Photos above, from top, NARCISSUS Poeticus Pheasant Eye, Lawn DAISIES.

I was quite surprised to see two lone narcisi in my grass today – all the other bulbs have passed over and at the end of June we will mow over this grass area again. Today the rest of my grass was in need of a trim – but then I would have missed the daisies!

Photos above, from top, CHOISYA Ternata (Orange Blossom), CHOISYA Aztec Pearl, WISTERIA Shiro Naga Fuji (Snow Showers) x2.
The scent of boths leaves and flowers of the Choisya are wonderful. My Wisteria has not quite made it into flower for this post but it really isn’t far away. The leaves are now beginning to uncurl behind the flower buds which are getting longer every day. I must remember to feed it to get good strong flowers.

Photo above, BAMBOO Sinarundinaria Nitida (Chinese).

This perhaps looks like an odd photo to add to the list for today. Yes, and not too common fortunately. This is my Bamboo in flower – it is now setting seed and will die! I was very unfortunate that I had three good sized plants when last year was the one year in 100 that this plant flowered. Other Bamboos are once in every 30-40 years. I collected seed and will try sowing it – just as an exercise to see if it germinates. The plant I have in flower was spared one more year as I had divided it into another three before it came into flower last year. I have thrown out one, compost bin, and left another to see if it comes back to life in another three or so years purely for sentimental reasons as it was part of a Jungle garden I built with my daughter.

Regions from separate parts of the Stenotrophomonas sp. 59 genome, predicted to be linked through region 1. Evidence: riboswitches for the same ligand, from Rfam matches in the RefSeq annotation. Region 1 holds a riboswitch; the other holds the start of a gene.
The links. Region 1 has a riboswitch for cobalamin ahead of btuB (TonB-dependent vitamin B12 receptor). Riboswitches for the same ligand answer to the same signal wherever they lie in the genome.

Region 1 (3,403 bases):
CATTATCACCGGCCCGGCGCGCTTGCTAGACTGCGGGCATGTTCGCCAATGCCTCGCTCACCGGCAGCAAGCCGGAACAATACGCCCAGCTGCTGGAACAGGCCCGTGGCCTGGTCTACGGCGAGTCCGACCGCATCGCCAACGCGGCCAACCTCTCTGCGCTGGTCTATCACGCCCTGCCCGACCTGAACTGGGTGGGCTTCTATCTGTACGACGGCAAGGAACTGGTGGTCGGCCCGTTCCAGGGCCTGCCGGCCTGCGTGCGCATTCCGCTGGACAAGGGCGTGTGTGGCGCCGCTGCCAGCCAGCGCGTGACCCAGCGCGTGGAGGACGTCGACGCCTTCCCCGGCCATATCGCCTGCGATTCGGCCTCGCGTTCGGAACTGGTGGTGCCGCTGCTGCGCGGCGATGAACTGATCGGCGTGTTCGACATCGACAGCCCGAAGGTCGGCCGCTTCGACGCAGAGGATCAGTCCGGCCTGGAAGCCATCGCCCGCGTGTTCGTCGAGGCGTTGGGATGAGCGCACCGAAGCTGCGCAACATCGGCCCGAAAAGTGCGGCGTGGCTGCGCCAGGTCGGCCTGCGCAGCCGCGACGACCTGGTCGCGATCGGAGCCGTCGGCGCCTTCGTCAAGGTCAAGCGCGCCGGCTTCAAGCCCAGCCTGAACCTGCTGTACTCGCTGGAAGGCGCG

Finally, I would like to wish everyone that drops by this page a Good Bloom Day! I am now looking forward to visiting May Dreams Gardens to see who has been visiting there with garden photos today.

Update Wednesday 16th:
Sorry, I missed something in my post yesterday which may be of interest to you. I have had increasing enquiries to my site about New Zealand Flatworms after posting on them. Many are now coming from the USA. Click here to read about them.
All photographs above were taken in my garden on 15th May 2007.

10 thoughts on “Garden Bloom Day May 2007

  1. Thanks for participating in Garden Bloggers’ Bloom Day. I think you are the first from Scotland. You have so many flowers blooming right now. And I love the bird pictures, too. Keep up your “good blogging”!

  2. Shirl, what a nice show of flowers! You even have a name for what I called my alien flower: SAXIFRAGA variagata. The bird photos are amazing. I especially enjoy the birds in the garden, but just cannot photograph them very well. I do wish the best for the blue tit family. I have one house with a family in it. (but no cam) Paula

  3. Beautiful and interesting blooms. The photographs are so bright and clear, they almost seem three dimensional.
    I also love all your photos of the the birds, you’re so lucky to have so many, and I find it amazing that you have a camera in that nest!